State Democratic leaders are increasing pressure on a DFL legislator not to seek re-election after authorities said he had a sexual encounter with a 17-year-old boy at a rest stop in Duluth.
"I am deeply disappointed with Rep. Kerry Gauthier's conduct," said House Minority Leader Paul Thissen, DFL-Minneapolis. "The conduct was wrong and ... I believe he should withdraw from the race for re-election."
Last week, the St. Louis County attorney's office decided not to pursue charges against Gauthier, a first-term legislator from Duluth, for allegedly engaging in oral sex with a 17-year-old boy in a wooded area behind the rest stop. The county attorney opted not to press charges because the age of consent is 16.
Gauthier and the teen, who is not named because he is a minor, told authorities the sex was consensual and no money changed hands during the incident on July 22. According to authorities, the teenager had responded to Gauthier's ad on Craigslist seeking a romantic encounter with "no stings attached." The teen told Gauthier he was 18, both the youth and the legislator told police.
Soon after Thissen's comments on Monday, DFL Party Chair Ken Martin called the situation "deeply unfortunate" and asked Gauthier to drop out of the race.
"His actions are inexcusable," Martin said. "The people of Duluth deserve a representative who will stand up for their interests, without the sort of distractions that Rep. Gauthier has caused through exceedingly poor judgment."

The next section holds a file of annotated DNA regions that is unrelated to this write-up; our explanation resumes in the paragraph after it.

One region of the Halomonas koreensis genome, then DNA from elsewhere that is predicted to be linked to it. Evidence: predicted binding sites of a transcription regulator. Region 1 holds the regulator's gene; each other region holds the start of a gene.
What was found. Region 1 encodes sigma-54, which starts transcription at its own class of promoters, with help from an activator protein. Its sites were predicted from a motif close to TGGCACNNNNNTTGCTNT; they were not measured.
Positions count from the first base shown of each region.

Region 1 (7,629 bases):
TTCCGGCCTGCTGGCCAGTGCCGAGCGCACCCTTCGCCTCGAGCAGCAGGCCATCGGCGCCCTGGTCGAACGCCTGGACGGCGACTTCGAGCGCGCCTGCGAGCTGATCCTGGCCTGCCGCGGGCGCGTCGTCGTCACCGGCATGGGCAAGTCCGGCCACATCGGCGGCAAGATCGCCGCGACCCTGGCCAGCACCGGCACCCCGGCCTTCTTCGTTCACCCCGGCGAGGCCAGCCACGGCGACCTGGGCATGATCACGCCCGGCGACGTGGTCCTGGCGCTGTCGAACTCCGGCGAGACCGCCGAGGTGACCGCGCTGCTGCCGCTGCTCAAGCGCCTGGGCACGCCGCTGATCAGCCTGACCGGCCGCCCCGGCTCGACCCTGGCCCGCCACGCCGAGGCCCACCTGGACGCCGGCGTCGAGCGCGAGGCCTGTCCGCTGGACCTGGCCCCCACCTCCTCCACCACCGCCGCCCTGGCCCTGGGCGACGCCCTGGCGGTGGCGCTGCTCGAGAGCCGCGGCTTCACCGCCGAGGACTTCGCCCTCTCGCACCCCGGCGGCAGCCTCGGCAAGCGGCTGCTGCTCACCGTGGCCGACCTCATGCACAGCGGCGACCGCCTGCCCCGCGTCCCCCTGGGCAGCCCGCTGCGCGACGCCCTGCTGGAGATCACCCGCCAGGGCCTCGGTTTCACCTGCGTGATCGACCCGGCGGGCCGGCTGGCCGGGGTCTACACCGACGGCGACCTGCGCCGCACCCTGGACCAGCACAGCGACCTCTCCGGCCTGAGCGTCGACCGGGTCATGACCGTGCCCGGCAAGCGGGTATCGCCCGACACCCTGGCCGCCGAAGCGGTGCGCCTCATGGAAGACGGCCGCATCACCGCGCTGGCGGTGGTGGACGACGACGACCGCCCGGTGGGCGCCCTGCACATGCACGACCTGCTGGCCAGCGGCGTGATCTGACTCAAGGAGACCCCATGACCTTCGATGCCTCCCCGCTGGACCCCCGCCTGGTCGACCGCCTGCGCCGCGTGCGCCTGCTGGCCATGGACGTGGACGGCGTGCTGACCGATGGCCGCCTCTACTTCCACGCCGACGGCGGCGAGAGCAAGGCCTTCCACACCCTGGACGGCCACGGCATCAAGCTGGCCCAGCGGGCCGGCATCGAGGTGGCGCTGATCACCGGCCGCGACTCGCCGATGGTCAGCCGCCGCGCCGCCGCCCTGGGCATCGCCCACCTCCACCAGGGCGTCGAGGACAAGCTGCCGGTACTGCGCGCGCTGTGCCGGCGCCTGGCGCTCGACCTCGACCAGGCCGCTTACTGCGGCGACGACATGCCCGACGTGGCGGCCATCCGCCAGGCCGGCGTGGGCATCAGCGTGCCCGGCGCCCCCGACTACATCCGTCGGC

Martin and Thissen stopped short of calling for Gauthier's immediate resignation. House Speaker Kurt Zellers, R-Maple Grove, demanded Gauthier step down immediately.
Gauthier, 56, was admitted to a local hospital for shortness of breath last Wednesday as results of the investigation became public. He was released over the weekend, but has not responded to interview requests. No more details were available about the extent or severity of his illness.
Even if Gauthier were to drop out, his name must remain on the November general election ballot. There is no provision in state law for removing a legislative candidate's name from the ballot after the primary, said Patricia Turgeon, spokeswoman for the Minnesota secretary of state's office.
Another DFL candidate would have to wage a write-in campaign, she said. If Gauthier were to announce he was not running again but still became the largest vote-getter, he would have to resign and DFL Gov. Mark Dayton would have to call a special election to fill the seat.
Duluth City Council Member Jay Fosle already announced he would wage a write-in campaign for Gauthier's seat. Gauthier was already facing a challenge from Republican Travis Silvers, but the seat has been a DFL stronghold. Gauthier won 73 percent of the vote in his last election.
Baird Helgeson • 651-925-5044